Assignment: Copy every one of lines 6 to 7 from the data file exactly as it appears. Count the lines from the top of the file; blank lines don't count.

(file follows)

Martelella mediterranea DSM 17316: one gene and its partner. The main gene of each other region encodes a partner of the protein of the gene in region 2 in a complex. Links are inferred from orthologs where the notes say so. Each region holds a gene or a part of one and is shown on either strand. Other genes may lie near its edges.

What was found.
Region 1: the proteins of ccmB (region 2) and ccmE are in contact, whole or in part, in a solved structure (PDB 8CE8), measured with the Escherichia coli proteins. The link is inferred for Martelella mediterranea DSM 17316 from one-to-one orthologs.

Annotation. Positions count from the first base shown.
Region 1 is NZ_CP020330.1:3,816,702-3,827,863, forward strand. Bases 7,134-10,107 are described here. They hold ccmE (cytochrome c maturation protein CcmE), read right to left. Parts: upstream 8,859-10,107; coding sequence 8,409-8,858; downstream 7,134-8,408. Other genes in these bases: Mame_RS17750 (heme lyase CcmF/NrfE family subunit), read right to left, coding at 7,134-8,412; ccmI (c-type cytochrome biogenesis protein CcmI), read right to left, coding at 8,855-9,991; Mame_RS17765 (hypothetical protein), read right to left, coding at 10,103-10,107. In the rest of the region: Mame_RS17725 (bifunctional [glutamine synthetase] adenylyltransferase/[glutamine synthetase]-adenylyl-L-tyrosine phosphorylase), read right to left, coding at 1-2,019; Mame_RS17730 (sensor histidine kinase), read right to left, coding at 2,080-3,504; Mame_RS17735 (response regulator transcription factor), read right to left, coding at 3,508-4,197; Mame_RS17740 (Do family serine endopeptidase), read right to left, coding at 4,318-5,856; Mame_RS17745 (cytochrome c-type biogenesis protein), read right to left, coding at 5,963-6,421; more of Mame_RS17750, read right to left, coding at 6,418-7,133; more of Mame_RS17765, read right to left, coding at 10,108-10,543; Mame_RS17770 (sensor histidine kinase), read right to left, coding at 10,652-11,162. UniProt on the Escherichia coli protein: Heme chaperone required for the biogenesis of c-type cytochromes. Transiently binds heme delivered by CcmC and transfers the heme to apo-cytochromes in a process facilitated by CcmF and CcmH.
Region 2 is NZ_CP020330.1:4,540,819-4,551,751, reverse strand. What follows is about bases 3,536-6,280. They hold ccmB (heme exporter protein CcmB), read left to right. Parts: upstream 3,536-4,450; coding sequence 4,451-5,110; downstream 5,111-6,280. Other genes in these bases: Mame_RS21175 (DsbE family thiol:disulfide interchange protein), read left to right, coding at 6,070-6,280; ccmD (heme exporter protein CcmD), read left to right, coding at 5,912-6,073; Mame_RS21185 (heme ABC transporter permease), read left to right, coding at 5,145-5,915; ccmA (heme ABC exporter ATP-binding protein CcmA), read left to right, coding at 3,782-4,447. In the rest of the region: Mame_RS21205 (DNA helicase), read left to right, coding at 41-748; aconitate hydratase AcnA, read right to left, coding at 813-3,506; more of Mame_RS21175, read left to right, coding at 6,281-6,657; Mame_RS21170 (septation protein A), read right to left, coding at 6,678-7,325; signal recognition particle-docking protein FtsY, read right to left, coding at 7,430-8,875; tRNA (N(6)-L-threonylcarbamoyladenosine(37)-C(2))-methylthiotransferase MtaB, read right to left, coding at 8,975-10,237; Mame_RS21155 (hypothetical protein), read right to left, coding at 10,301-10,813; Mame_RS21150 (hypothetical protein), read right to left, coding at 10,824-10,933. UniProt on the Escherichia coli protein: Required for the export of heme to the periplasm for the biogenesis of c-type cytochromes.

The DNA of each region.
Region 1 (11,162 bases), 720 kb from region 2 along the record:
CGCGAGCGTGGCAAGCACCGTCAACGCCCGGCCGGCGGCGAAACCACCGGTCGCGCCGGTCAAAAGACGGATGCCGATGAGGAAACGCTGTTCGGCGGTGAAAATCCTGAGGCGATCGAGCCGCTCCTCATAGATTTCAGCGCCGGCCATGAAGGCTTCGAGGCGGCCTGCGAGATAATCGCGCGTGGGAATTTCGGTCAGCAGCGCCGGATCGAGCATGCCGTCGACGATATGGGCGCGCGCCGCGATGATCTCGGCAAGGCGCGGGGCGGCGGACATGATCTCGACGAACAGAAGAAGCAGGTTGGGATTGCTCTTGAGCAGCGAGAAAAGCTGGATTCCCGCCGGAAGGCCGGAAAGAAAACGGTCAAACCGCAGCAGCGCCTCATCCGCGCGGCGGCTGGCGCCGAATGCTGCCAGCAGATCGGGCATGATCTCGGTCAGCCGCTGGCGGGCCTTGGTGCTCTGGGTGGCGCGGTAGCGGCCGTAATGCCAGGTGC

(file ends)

Region 2 is NZ_CP020330.1:4,540,819-4,551,751, reverse strand. What follows is about bases 3,536-6,280. They hold ccmB (heme exporter protein CcmB), read left to right. Parts: upstream 3,536-4,450; coding sequence 4,451-5,110; downstream 5,111-6,280. Other genes in these bases: Mame_RS21175 (DsbE family thiol:disulfide interchange protein), read left to right, coding at 6,070-6,280; ccmD (heme exporter protein CcmD), read left to right, coding at 5,912-6,073; Mame_RS21185 (heme ABC transporter permease), read left to right, coding at 5,145-5,915; ccmA (heme ABC exporter ATP-binding protein CcmA), read left to right, coding at 3,782-4,447. In the rest of the region: Mame_RS21205 (DNA helicase), read left to right, coding at 41-748; aconitate hydratase AcnA, read right to left, coding at 813-3,506; more of Mame_RS21175, read left to right, coding at 6,281-6,657; Mame_RS21170 (septation protein A), read right to left, coding at 6,678-7,325; signal recognition particle-docking protein FtsY, read right to left, coding at 7,430-8,875; tRNA (N(6)-L-threonylcarbamoyladenosine(37)-C(2))-methylthiotransferase MtaB, read right to left, coding at 8,975-10,237; Mame_RS21155 (hypothetical protein), read right to left, coding at 10,301-10,813; Mame_RS21150 (hypothetical protein), read right to left, coding at 10,824-10,933. UniProt on the Escherichia coli protein: Required for the export of heme to the periplasm for the biogenesis of c-type cytochromes.

The DNA of each region.